Sat, Dec 07, 2002 - Page 3 News List

James Soong's begging stunt rattles blue camp

POLITICAL POSTURING The PFP leader got down on his knees Thursday night to beg supporters to vote for Ma Ying-jeou, but some KMT supporters are less than grateful

By Stephanie Low  /  STAFF REPORTER

KMT Chairman Lien Chan, left, holds up Taipei Mayor Ma Ying-jeou's hand at a campaign rally in Taipei last night.

PHOTO: SEAN CHAO, TAIPEI TIMES

PFP Chairman James Soong's (宋楚瑜) unexpected act Thursday in which he went down on his knees to beg supporters to vote for Taipei Mayor Ma Ying-jeou (馬英九) has generated a political shockwave.

Most analysts believe Soong is the sole winner in this maneuver, as this will boost the PFP's campaign for Taipei City Council deputies while creating an impression that the KMT and Ma owe Soong credit -- a bargaining chip for Soong's 2004 presidential bid.

Trying to play down the political impact of the gesture, Soong yesterday said the purpose of the stunt was to block the DPP's attempts to divide blue-camp supporters.

"Don't presume his [Ma's] victory is secure. If we are careless and cause Ma to lose the election or win with a low share of the vote, Taiwanese people will suffer severe consequences," Soong said.

Soong said he is throwing his full support behind Ma because he has a consensus at KMT Lien Chan (連戰) and urged the public not to complicate the matter.

"As to how Ma will plan his career, I respect Ma's and the people's choices. This isn't something that can be influenced by a single individual," Soong said.

According to Soong, he will meet with Lien after the Taipei and Kaohsiung mayoral elections are over to discuss the two parties' plans for cooperating in the 2004 presidential election.

Soong surprised everyone when he knelt down to beg the audience to "support Ma Ying-jeou to win with a high number of votes" during a campaign rally Thursday night in Taipei for the PFP's candidates for city county deputies.

The move came just hours after PFP Legislator Liu Wen-hsiung (劉文雄) openly expressed his anger with Ma for rejecting the PFP's invitation to stump for the party's candidates, criticizing Ma for behaving "too arrogantly" and urging the people not to let Ma win too many votes.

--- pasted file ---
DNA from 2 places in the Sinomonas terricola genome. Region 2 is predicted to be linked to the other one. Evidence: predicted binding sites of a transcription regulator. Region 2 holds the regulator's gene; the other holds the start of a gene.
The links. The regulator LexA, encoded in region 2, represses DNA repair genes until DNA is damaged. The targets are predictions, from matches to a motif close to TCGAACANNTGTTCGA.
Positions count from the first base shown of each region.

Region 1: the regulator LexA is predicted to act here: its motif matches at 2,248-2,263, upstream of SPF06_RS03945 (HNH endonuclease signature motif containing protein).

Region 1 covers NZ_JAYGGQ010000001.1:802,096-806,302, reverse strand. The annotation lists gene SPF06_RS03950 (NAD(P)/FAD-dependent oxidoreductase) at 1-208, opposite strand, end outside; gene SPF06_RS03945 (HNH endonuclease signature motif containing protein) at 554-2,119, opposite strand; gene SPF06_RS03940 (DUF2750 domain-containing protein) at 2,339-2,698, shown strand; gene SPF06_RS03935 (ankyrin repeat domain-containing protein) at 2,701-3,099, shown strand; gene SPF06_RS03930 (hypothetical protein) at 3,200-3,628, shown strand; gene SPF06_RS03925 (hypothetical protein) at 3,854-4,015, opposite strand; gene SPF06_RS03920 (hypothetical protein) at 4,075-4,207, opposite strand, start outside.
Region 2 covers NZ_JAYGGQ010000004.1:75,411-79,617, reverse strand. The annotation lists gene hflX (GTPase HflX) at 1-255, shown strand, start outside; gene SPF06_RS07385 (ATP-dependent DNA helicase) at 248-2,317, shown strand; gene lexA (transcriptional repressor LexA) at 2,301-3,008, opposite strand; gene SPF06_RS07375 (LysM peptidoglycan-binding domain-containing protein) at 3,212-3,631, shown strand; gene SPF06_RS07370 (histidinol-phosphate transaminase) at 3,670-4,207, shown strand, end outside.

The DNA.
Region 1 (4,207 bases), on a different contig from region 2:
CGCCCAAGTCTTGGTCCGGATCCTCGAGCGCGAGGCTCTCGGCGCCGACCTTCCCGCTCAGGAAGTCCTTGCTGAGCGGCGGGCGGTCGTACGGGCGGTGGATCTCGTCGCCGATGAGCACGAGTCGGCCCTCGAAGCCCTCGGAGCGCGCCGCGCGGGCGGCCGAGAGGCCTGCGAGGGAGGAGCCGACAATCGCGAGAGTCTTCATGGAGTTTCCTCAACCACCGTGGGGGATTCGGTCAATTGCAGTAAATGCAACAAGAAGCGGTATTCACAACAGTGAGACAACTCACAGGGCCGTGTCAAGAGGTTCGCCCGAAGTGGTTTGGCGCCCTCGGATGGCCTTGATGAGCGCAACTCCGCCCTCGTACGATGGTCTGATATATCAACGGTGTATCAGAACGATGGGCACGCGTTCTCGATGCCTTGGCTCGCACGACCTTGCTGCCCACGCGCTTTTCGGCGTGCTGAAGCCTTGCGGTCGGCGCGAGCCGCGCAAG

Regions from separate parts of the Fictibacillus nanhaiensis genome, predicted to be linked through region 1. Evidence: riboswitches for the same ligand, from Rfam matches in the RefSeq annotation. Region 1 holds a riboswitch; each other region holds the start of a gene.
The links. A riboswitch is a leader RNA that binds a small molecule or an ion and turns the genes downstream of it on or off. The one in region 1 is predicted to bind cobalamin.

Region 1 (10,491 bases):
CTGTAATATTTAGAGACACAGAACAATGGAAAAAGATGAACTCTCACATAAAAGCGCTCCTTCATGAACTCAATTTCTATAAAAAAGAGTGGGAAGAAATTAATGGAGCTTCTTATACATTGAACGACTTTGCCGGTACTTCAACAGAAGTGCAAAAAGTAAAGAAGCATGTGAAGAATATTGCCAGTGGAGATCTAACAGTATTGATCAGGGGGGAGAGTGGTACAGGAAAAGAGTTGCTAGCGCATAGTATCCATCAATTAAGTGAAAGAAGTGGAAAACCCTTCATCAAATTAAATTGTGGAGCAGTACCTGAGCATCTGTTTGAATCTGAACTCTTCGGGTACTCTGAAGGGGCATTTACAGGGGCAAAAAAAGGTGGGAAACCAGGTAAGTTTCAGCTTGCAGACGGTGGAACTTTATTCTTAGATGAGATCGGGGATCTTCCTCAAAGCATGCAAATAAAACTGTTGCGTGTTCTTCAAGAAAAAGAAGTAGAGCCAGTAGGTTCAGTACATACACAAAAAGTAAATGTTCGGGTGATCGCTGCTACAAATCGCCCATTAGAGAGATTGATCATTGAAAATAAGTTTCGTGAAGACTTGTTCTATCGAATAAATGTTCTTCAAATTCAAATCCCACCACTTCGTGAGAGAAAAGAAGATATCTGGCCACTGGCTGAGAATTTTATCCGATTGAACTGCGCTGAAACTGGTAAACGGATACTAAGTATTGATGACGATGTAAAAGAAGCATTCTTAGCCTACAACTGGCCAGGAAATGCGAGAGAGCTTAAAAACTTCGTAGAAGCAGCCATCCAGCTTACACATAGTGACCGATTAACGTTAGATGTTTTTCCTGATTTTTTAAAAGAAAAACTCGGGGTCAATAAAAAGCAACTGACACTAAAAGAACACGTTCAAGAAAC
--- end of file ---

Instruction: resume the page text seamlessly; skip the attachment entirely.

Liu's remarks, however, failed to win approval from pan-blue supporters, with many PFP candidates receiving angry phone calls Thursday afternoon.

Both Lien and Ma expressed their appreciation for Soong's support yesterday.

Lien predicted that people will see the solidarity of the opposition forces in today's polls.

"The people will display that force tomorrow and the outcome of the polls will be where our new hope lies," Lien said.

Ma explained that he could not accept the PFP's invitation because there has been strong opposition among KMT candidates running for the hotly contested seats on the Taipei City Council.

"We will cooperate with PFP city council members in the future," Ma said.

Despite the courteous speech, some KMT officials could hardly conceal their anger with Soong in private.

A high-ranking KMT official who spoke on condition of anonymity said there was "absolutely no grounds" for Soong to go down on his knees when Ma enjoys a comfortable lead over his DPP challenger, Lee Ying-yuan (李應元).

The KMT official said Soong's act could make the campaign a showdown between the pan-green and pan-blue camps and cause Ma to lose the support of most moderate and green-leaning voters -- a development Ma has been trying to avoid.

But Soong has nothing to lose from the move, as he can pacify the backlash against the PFP in the aftermath of Liu's remarks, boost the PFP's campaign and put Ma in a position where he owes him credit, the official said.

Lee, meanwhile, agreed that Soong's move will arouse the passions of voters and raise their sense of crisis, which he said will be advantageous to his campaign.

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